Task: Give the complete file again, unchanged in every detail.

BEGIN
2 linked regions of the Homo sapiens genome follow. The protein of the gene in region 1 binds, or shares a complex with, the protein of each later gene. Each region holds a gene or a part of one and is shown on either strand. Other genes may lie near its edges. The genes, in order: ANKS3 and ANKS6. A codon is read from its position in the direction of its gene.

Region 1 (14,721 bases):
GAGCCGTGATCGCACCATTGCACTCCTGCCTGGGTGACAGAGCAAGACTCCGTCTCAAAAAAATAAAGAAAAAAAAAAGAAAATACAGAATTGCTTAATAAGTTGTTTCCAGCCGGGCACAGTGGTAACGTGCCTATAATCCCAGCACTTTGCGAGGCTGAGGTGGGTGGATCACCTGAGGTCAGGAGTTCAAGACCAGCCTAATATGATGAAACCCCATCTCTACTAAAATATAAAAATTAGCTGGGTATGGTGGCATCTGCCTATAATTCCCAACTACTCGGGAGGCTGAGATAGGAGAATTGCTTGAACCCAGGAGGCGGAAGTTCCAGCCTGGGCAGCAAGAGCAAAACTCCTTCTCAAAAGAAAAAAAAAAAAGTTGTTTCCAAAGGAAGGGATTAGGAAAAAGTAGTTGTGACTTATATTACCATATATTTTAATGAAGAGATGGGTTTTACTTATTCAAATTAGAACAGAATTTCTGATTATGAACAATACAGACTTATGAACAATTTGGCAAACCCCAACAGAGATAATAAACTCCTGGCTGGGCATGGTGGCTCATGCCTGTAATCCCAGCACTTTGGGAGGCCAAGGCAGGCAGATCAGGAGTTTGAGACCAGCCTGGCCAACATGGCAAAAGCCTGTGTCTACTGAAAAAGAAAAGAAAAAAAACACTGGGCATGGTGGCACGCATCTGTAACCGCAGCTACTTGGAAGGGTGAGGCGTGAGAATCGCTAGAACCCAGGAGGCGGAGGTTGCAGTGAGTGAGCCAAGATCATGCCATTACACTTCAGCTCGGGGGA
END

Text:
2 linked regions of the Homo sapiens genome follow. The protein of the gene in region 1 binds, or shares a complex with, the protein of each later gene. Each region holds a gene or a part of one and is shown on either strand. Other genes may lie near its edges. The genes, in order: ANKS3 and ANKS6. A codon is read from its position in the direction of its gene.

Region 1 (14,721 bases):
GAGCCGTGATCGCACCATTGCACTCCTGCCTGGGTGACAGAGCAAGACTCCGTCTCAAAAAAATAAAGAAAAAAAAAAGAAAATACAGAATTGCTTAATAAGTTGTTTCCAGCCGGGCACAGTGGTAACGTGCCTATAATCCCAGCACTTTGCGAGGCTGAGGTGGGTGGATCACCTGAGGTCAGGAGTTCAAGACCAGCCTAATATGATGAAACCCCATCTCTACTAAAATATAAAAATTAGCTGGGTATGGTGGCATCTGCCTATAATTCCCAACTACTCGGGAGGCTGAGATAGGAGAATTGCTTGAACCCAGGAGGCGGAAGTTCCAGCCTGGGCAGCAAGAGCAAAACTCCTTCTCAAAAGAAAAAAAAAAAAGTTGTTTCCAAAGGAAGGGATTAGGAAAAAGTAGTTGTGACTTATATTACCATATATTTTAATGAAGAGATGGGTTTTACTTATTCAAATTAGAACAGAATTTCTGATTATGAACAATACAGACTTATGAACAATTTGGCAAACCCCAACAGAGATAATAAACTCCTGGCTGGGCATGGTGGCTCATGCCTGTAATCCCAGCACTTTGGGAGGCCAAGGCAGGCAGATCAGGAGTTTGAGACCAGCCTGGCCAACATGGCAAAAGCCTGTGTCTACTGAAAAAGAAAAGAAAAAAAACACTGGGCATGGTGGCACGCATCTGTAACCGCAGCTACTTGGAAGGGTGAGGCGTGAGAATCGCTAGAACCCAGGAGGCGGAGGTTGCAGTGAGTGAGCCAAGATCATGCCATTACACTTCAGCTCGGGGGA